|Example showing reduced pigmentation|
The axolotl (Ambystoma mexicanum) is the best known of the Mexican mole salamanders: it belongs to the Tiger Salamander complex. The Axolotl shows neoteny: the larvae do not undergo metamorphosis, so the adults stay aquatic, with external gills.
Natural history[change | change source]
Axolotls are closely related to waterdogs, the larval stage of the closely related Tiger salamanders Ambystoma tigrinum and Ambystoma mavortium. These are common in much of North America and also sometimes become neotenic. The mudpuppies, Necturus, are fully-aquatic salamanders which are not closely related to the axolotl but bear a superficial resemblance.
Wild axolotls are now near extinction  due to population growth in Mexico City, and the polluted waters of the lake. Non-native fish, such as African tilapia and Asian carp, have also recently been introduced to the waters. These new fish have been eating the axolotls' young, as well as its primary source of food. The axolotl is currently on the IUCN Red List of threatened species.
Genetics and development[change | change source]
Compared with land-dwelling salamanders, the sexually mature adult Axolotl is a chimera (~ mixture) of larval and adult tissues. A mutation in hormone production slows the development of the non-sexual tissues compared to the gonads. So, it ends up as an adult which looks like a larva, except that it is sexually mature. This is an example of neoteny, a type of heterochrony. Axolotls in the lab have reduced pigmentation and end up being a lighter pink color, while axolotls that live in nature are a darker, brown to black color.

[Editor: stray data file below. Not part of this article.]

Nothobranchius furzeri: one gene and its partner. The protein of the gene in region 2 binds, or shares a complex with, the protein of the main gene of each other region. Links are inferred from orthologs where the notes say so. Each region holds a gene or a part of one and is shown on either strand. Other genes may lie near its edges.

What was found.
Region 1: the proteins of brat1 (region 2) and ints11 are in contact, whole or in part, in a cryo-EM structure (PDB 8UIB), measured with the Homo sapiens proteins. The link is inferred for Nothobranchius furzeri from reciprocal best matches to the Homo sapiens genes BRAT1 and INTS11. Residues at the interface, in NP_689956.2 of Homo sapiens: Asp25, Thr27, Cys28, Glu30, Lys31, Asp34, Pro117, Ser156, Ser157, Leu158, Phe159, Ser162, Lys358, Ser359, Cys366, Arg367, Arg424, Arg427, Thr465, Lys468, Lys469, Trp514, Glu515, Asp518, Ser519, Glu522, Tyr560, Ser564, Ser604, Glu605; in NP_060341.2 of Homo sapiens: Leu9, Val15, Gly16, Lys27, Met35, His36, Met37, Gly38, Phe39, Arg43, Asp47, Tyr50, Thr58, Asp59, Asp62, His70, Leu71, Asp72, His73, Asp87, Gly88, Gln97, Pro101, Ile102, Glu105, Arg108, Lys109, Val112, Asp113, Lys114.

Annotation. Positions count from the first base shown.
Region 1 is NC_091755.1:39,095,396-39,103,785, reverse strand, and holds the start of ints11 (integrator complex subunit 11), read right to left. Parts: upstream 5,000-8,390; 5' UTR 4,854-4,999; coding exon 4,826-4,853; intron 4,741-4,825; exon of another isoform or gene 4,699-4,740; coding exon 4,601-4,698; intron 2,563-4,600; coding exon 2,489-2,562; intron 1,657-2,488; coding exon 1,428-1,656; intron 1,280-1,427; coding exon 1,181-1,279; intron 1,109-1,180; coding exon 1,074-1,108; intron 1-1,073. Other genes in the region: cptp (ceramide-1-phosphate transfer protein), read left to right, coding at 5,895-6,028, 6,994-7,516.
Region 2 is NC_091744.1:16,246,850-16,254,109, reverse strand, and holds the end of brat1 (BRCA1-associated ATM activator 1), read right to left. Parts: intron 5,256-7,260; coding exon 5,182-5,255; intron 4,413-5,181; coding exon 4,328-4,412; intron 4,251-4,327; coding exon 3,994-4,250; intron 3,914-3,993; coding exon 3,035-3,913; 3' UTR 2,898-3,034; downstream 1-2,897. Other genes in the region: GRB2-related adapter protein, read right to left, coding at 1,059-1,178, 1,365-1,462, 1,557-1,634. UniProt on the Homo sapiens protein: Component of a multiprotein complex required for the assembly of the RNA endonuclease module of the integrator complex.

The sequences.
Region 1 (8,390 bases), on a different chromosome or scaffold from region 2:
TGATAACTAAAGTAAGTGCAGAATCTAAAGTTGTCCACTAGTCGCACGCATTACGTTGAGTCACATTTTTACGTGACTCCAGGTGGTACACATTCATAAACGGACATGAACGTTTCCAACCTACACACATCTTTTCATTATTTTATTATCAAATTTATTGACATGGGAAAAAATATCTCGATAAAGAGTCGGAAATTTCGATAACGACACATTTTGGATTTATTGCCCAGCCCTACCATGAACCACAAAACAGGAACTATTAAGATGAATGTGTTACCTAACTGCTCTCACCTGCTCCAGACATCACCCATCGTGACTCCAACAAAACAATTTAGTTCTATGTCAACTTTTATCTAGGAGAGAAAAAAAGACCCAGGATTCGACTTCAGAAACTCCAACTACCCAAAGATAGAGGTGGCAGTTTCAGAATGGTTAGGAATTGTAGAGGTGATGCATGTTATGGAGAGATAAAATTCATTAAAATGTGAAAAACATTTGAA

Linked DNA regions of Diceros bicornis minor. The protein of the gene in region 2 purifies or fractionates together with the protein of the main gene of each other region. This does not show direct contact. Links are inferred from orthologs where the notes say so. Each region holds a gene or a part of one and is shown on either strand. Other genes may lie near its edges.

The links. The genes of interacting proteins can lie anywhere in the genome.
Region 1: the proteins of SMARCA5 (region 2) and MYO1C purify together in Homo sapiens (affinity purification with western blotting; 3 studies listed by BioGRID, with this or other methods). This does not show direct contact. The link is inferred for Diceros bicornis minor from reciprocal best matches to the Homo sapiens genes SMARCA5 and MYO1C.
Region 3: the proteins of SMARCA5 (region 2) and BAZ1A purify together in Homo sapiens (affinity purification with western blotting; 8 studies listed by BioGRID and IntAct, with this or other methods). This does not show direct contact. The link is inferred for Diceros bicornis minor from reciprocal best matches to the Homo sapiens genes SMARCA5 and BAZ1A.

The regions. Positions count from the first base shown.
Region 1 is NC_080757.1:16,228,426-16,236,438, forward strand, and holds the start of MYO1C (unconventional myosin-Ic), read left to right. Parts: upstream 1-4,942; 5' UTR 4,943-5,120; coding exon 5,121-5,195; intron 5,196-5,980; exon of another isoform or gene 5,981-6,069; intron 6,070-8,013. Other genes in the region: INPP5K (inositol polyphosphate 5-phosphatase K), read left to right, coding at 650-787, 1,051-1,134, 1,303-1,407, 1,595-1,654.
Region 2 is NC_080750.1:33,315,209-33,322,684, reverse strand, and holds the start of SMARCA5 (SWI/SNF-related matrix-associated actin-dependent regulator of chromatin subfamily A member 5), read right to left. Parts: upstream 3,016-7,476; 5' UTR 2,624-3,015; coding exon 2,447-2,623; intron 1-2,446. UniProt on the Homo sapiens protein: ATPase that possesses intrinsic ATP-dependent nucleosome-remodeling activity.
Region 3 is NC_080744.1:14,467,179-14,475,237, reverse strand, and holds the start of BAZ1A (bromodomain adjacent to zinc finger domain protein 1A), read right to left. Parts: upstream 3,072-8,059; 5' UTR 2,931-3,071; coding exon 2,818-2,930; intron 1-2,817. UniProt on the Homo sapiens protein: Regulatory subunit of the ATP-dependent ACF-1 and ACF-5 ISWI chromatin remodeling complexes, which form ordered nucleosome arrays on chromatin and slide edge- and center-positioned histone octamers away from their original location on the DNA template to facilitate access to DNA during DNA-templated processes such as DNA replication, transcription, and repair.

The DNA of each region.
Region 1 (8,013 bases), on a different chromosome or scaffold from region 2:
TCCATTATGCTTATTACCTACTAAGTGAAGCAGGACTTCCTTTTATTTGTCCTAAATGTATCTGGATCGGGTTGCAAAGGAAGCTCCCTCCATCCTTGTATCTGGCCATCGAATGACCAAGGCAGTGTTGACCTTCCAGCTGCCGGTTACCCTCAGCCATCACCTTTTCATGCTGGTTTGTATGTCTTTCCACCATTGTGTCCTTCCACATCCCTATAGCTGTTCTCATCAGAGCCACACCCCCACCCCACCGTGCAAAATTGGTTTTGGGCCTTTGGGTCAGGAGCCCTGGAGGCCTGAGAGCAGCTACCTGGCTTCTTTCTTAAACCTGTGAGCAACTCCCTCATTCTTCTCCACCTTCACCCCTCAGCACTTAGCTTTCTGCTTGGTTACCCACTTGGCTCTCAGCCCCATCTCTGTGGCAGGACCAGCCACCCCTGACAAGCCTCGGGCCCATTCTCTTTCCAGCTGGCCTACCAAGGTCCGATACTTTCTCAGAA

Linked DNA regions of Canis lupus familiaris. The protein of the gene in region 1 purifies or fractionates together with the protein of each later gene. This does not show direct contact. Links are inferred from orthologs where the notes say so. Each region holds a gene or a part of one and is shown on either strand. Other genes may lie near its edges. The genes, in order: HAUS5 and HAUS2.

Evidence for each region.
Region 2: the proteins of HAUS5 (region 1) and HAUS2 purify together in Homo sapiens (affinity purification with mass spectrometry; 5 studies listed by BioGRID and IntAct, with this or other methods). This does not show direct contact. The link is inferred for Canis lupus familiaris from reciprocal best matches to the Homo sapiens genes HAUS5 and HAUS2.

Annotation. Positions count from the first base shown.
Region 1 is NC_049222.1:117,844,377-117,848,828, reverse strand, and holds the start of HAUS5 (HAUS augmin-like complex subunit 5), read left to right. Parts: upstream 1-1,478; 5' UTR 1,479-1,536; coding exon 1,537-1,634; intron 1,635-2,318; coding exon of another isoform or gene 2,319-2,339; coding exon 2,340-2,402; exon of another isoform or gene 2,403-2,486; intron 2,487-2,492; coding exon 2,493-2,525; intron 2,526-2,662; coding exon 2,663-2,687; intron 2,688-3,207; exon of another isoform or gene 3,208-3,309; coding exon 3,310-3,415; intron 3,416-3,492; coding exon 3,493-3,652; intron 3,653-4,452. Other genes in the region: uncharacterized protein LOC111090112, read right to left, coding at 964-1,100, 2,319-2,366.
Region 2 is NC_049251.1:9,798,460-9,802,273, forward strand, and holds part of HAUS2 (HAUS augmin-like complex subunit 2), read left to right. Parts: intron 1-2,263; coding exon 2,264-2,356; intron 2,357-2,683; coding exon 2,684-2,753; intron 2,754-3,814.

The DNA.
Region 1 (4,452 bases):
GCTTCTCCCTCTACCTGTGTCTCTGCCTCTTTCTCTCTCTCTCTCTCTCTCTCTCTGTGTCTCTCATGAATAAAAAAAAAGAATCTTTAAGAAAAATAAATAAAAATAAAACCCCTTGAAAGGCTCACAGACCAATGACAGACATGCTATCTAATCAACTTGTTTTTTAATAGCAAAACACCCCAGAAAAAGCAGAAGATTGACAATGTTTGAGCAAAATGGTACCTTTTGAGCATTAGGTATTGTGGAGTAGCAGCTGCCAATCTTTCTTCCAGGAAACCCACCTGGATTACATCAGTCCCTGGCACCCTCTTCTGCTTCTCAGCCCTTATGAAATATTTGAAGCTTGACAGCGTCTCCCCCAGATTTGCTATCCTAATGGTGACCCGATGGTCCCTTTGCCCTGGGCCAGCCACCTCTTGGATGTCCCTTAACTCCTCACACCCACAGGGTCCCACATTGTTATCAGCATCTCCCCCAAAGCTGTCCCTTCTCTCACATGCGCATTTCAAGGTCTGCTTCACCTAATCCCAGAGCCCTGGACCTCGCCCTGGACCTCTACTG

References[change | change source]
- BBC - Earth News - Axolotl verges on wild extinction
- Weird creatures, with Nick Baker (Television series). Dartmoor, England, U.K.: The Science Channel. 2009-11-11. Event occurs at 00:25.
- "Mexico City's 'water monster' nears extinction", David Koop, Yahoo News, November 2, 2008
- King R.C. Stansfield W.D. & Mulligan P.K. 2006. A dictionary of genetics. 7th ed, Oxford University Press. p203